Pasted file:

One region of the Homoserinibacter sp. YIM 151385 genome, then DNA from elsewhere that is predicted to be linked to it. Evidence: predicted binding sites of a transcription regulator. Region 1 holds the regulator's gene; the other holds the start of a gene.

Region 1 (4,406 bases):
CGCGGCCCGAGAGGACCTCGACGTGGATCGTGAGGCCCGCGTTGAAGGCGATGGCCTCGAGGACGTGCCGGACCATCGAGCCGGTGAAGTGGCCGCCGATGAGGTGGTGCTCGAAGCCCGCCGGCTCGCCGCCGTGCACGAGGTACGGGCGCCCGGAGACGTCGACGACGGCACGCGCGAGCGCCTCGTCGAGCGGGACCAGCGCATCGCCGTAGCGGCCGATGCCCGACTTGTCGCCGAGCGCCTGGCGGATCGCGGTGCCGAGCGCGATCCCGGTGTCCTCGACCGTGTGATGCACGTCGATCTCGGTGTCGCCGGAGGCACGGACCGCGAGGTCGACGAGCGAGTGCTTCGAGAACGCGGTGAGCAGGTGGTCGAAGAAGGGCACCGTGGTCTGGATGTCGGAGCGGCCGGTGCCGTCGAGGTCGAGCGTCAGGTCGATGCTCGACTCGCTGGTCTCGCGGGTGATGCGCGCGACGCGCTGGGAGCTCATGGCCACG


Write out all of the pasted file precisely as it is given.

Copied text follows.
One region of the Homoserinibacter sp. YIM 151385 genome, then DNA from elsewhere that is predicted to be linked to it. Evidence: predicted binding sites of a transcription regulator. Region 1 holds the regulator's gene; the other holds the start of a gene.

Region 1 (4,406 bases):
CGCGGCCCGAGAGGACCTCGACGTGGATCGTGAGGCCCGCGTTGAAGGCGATGGCCTCGAGGACGTGCCGGACCATCGAGCCGGTGAAGTGGCCGCCGATGAGGTGGTGCTCGAAGCCCGCCGGCTCGCCGCCGTGCACGAGGTACGGGCGCCCGGAGACGTCGACGACGGCACGCGCGAGCGCCTCGTCGAGCGGGACCAGCGCATCGCCGTAGCGGCCGATGCCCGACTTGTCGCCGAGCGCCTGGCGGATCGCGGTGCCGAGCGCGATCCCGGTGTCCTCGACCGTGTGATGCACGTCGATCTCGGTGTCGCCGGAGGCACGGACCGCGAGGTCGACGAGCGAGTGCTTCGAGAACGCGGTGAGCAGGTGGTCGAAGAAGGGCACCGTGGTCTGGATGTCGGAGCGGCCGGTGCCGTCGAGGTCGAGCGTCAGGTCGATGCTCGACTCGCTGGTCTCGCGGGTGATGCGCGCGACGCGCTGGGAGCTCATGGCCACG